The learners learn to work with all types of people. During interactions, they can reflect on, and reply to, the diverse responses that fellow learners make to the questions raised. This aids their understanding of other cultures and points of view.

So, collaborative learning in small groups actively involves the learners in their learning. It also helps to promote interpersonal development, and develop social skills and inter-cultural perspectives.

Developing Team-Working Skills

Students are apt to take more ownership of their material and think critically about related issues when they work as a team,” adds Richard. “There are more exchanges among the learners, so there are more opportunities for personal feedback. Such feedback isn’t possible to the same extent when learning in large groups or when learning ‘remotely’ via technology.

A study of young learners, conducted about 10 years ago by the Institute of Education at London University in the U.K., suggested that those who learn in groups learn how to compromise and resolve petty arguments, as well as make rapid progress in their studies. The research found that learners became more focused on their work, and the amount of thoughtful discussion between them more than doubled.

Of course, as Canadian educationalists Keith Hartley and Lorraine Robson point out, people aren’t born knowing how to work – or learn – in teams. Simply creating a group of learners doesn’t create a team, nor does it necessarily achieve the desired results. So the learners need guidance – coaching and, maybe, training – in how to learn collaboratively. Helpfully, Harvard University publishes a guide to Working in Groups, containing information for both tutors and learners.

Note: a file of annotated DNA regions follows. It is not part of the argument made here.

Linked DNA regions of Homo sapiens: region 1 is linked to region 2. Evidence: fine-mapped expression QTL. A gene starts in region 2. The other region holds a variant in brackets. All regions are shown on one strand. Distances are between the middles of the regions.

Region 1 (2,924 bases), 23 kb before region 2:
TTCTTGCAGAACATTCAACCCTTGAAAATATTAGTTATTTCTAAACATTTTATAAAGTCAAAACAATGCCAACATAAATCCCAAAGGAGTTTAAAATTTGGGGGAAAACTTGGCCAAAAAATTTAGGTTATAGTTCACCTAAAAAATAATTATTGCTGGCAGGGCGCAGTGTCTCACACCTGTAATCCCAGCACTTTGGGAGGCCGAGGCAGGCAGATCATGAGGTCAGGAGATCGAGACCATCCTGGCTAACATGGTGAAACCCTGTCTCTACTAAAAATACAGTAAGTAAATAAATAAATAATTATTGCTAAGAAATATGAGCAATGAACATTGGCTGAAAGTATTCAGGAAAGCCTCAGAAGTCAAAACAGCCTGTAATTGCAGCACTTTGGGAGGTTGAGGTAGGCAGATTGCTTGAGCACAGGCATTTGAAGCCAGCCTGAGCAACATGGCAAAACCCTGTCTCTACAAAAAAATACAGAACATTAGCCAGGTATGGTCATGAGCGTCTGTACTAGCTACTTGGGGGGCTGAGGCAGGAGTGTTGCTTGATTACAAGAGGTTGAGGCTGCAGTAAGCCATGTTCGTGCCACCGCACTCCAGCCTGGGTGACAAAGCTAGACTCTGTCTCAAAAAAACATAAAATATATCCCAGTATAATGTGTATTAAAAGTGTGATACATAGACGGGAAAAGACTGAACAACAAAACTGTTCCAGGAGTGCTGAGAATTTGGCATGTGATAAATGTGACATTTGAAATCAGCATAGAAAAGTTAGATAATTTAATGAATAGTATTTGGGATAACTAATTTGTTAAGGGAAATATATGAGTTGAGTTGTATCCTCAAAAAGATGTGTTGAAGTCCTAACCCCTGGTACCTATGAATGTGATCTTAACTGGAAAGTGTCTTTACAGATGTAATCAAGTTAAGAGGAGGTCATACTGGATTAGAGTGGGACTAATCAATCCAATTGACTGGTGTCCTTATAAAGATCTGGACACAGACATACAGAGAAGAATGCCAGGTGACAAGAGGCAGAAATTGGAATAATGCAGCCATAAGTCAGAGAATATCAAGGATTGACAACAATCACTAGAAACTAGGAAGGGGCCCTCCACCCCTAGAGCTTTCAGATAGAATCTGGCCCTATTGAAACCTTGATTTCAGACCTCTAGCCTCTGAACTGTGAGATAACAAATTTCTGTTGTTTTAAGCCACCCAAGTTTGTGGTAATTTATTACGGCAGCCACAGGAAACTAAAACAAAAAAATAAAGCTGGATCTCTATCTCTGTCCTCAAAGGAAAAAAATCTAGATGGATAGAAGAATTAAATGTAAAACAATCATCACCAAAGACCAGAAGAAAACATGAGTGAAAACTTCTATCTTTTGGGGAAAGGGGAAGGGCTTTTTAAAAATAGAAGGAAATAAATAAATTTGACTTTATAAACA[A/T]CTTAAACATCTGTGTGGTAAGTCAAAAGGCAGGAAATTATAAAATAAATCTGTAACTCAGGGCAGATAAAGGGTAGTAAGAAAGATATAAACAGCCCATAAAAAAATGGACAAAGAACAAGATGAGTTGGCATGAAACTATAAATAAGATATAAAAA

Tips for Making Collaborative Learning Work

Some useful tips for L&D professionals who’re using this form of unstructured and semi-structured learning include:

  • Ensure that every group member contributes in some way.
  • Prevent “bigger” personalities from dominating, to keep group dynamics healthy.
  • Establish clear outcomes, hopefully via group consensus rather than imposing them.

Richard Lowe says, Learners’ retention of what they learn is increased from 20 percent to 75 percent through ‘practical application,’ so L&D professionals should consider the most appropriate blend of learning to achieve this. According to our researches, the most effective L&D programs use 32 percent more delivery methods – a mix of online with face-to-face learning. So, bringing the learners together at the end of the program to reflect on and conceptualize the content can improve its application.”

If, in these technology-oriented times, you find it necessary to introduce a “technology element” to this collaborative, small-group learning, you could encourage the learners to publish their conclusions on a wiki or via a YouTube-like video on your corporate network. It might prompt further discussion and, maybe, further meetings between “new” learners, sparking the whole learning process again with new participants.